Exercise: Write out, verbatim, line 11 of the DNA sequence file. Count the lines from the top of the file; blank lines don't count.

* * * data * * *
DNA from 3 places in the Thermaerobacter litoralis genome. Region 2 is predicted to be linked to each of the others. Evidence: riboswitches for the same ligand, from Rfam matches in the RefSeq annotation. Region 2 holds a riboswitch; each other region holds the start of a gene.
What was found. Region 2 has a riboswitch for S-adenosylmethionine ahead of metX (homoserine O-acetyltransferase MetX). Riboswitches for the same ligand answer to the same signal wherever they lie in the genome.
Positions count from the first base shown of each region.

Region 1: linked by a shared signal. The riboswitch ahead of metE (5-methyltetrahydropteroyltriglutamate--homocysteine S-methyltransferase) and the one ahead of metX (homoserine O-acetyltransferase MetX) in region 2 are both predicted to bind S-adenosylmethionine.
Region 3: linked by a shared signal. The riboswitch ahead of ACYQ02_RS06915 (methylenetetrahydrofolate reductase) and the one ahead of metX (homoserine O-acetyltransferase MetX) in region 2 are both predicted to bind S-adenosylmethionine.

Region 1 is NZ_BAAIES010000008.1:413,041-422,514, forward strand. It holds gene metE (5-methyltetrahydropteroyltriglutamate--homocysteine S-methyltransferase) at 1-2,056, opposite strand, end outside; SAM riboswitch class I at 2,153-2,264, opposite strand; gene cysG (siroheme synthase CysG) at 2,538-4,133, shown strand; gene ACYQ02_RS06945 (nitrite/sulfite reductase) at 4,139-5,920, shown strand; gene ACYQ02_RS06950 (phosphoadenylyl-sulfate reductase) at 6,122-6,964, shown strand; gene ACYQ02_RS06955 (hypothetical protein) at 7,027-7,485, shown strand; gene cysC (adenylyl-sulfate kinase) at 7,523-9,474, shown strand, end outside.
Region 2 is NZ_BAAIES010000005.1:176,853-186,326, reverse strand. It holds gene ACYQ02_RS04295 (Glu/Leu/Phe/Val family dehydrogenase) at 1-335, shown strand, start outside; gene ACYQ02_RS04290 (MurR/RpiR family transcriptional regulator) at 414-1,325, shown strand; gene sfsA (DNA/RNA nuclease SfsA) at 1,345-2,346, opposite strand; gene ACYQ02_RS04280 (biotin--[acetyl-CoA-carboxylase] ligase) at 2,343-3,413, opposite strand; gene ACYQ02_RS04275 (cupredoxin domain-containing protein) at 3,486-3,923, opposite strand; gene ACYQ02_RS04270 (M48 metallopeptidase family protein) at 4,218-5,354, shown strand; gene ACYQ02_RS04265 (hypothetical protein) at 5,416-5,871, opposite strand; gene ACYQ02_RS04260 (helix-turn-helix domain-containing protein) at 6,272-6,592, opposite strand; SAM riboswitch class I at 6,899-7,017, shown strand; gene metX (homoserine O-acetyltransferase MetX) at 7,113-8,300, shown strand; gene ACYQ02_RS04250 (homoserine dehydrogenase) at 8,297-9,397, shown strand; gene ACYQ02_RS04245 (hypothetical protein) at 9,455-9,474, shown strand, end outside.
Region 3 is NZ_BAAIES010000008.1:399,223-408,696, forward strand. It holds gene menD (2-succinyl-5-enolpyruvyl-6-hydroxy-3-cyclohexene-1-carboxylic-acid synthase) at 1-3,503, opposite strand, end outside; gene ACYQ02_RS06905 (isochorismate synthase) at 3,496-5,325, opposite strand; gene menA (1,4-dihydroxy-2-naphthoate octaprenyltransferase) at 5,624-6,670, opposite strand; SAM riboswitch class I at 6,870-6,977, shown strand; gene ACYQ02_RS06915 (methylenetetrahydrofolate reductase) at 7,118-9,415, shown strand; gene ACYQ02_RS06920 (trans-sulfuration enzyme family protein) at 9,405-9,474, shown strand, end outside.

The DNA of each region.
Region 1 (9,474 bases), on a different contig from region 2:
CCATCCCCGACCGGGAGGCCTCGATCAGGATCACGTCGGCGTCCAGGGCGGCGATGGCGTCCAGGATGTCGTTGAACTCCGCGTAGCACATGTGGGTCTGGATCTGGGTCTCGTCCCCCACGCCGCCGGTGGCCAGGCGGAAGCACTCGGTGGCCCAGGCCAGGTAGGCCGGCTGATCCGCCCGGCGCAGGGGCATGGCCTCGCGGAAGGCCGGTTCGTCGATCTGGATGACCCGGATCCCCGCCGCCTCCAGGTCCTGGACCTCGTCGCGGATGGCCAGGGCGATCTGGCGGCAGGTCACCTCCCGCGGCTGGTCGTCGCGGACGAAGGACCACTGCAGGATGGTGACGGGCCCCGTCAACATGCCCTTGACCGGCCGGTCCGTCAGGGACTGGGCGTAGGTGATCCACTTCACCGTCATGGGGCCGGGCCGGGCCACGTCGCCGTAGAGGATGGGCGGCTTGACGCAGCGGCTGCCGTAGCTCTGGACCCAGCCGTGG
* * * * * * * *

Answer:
CCATCCCCGACCGGGAGGCCTCGATCAGGATCACGTCGGCGTCCAGGGCGGCGATGGCGTCCAGGATGTCGTTGAACTCCGCGTAGCACATGTGGGTCTGGATCTGGGTCTCGTCCCCCACGCCGCCGGTGGCCAGGCGGAAGCACTCGGTGGCCCAGGCCAGGTAGGCCGGCTGATCCGCCCGGCGCAGGGGCATGGCCTCGCGGAAGGCCGGTTCGTCGATCTGGATGACCCGGATCCCCGCCGCCTCCAGGTCCTGGACCTCGTCGCGGATGGCCAGGGCGATCTGGCGGCAGGTCACCTCCCGCGGCTGGTCGTCGCGGACGAAGGACCACTGCAGGATGGTGACGGGCCCCGTCAACATGCCCTTGACCGGCCGGTCCGTCAGGGACTGGGCGTAGGTGATCCACTTCACCGTCATGGGGCCGGGCCGGGCCACGTCGCCGTAGAGGATGGGCGGCTTGACGCAGCGGCTGCCGTAGCTCTGGACCCAGCCGTGG